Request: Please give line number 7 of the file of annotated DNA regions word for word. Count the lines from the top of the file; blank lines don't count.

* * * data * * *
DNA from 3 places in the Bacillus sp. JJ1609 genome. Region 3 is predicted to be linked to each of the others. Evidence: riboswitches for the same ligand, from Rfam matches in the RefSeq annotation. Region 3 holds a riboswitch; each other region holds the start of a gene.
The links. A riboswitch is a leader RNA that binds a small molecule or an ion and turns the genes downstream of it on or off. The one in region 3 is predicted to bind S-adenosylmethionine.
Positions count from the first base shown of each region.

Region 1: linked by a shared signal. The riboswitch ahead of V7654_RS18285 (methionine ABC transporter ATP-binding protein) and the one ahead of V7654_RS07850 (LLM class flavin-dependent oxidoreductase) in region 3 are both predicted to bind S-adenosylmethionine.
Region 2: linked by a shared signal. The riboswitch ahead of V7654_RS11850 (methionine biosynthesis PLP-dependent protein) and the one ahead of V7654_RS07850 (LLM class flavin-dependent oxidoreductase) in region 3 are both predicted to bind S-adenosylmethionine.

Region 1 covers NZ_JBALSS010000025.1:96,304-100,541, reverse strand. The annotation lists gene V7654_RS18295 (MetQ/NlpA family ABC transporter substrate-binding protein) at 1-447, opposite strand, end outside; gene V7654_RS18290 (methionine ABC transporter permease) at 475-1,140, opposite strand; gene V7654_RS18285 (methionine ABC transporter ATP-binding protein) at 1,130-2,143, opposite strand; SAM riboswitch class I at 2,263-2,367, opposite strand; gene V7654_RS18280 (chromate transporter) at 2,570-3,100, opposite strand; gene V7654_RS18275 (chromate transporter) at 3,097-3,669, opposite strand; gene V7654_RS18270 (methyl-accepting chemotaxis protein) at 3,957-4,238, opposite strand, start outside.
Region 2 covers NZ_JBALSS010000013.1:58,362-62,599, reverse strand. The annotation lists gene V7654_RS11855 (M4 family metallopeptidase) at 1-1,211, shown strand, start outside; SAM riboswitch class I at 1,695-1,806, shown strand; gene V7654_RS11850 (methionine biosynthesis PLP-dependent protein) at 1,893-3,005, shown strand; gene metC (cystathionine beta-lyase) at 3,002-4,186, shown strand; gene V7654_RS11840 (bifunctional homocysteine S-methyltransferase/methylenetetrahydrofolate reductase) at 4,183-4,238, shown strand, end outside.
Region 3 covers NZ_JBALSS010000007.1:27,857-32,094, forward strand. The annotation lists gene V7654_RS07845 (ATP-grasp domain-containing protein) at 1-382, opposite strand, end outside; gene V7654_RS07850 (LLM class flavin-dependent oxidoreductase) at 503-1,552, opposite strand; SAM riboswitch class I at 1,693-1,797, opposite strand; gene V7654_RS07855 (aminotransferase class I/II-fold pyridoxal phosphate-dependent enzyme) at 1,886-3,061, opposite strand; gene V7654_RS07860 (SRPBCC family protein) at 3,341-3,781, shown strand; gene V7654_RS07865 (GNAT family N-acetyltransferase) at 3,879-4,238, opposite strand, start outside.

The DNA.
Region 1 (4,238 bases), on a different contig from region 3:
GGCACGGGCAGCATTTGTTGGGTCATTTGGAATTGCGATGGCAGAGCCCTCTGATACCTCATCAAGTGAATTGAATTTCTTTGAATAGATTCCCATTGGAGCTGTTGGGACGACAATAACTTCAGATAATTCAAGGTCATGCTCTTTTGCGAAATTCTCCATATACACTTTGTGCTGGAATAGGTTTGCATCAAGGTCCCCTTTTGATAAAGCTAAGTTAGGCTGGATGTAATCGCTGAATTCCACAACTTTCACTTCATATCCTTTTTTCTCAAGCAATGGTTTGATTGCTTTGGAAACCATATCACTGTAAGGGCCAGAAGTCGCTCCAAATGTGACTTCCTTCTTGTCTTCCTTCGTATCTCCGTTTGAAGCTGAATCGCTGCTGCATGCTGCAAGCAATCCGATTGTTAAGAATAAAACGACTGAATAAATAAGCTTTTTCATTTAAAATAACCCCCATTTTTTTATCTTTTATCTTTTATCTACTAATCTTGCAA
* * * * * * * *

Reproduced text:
Region 2 covers NZ_JBALSS010000013.1:58,362-62,599, reverse strand. The annotation lists gene V7654_RS11855 (M4 family metallopeptidase) at 1-1,211, shown strand, start outside; SAM riboswitch class I at 1,695-1,806, shown strand; gene V7654_RS11850 (methionine biosynthesis PLP-dependent protein) at 1,893-3,005, shown strand; gene metC (cystathionine beta-lyase) at 3,002-4,186, shown strand; gene V7654_RS11840 (bifunctional homocysteine S-methyltransferase/methylenetetrahydrofolate reductase) at 4,183-4,238, shown strand, end outside.